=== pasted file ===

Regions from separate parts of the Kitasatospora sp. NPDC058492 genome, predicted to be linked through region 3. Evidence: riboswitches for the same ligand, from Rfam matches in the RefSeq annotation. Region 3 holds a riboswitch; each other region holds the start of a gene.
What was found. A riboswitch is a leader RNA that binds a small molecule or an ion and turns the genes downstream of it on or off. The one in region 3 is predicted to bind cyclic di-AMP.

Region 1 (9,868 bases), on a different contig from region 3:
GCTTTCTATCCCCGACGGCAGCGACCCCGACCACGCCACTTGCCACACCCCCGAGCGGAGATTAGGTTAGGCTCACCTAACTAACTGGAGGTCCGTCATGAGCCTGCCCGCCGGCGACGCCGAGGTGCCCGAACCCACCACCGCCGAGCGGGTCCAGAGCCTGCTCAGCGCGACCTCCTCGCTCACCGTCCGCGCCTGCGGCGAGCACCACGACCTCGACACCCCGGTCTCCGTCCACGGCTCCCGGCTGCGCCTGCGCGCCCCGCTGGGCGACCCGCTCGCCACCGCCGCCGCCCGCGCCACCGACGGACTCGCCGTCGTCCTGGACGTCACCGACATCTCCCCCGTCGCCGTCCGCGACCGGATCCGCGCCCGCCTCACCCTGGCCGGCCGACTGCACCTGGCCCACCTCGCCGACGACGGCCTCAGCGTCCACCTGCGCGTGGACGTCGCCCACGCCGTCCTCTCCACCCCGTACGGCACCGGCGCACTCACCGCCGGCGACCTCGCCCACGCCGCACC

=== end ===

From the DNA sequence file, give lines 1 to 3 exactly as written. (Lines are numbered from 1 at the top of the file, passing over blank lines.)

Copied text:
Regions from separate parts of the Kitasatospora sp. NPDC058492 genome, predicted to be linked through region 3. Evidence: riboswitches for the same ligand, from Rfam matches in the RefSeq annotation. Region 3 holds a riboswitch; each other region holds the start of a gene.
What was found. A riboswitch is a leader RNA that binds a small molecule or an ion and turns the genes downstream of it on or off. The one in region 3 is predicted to bind cyclic di-AMP.

Region 1 (9,868 bases), on a different contig from region 3: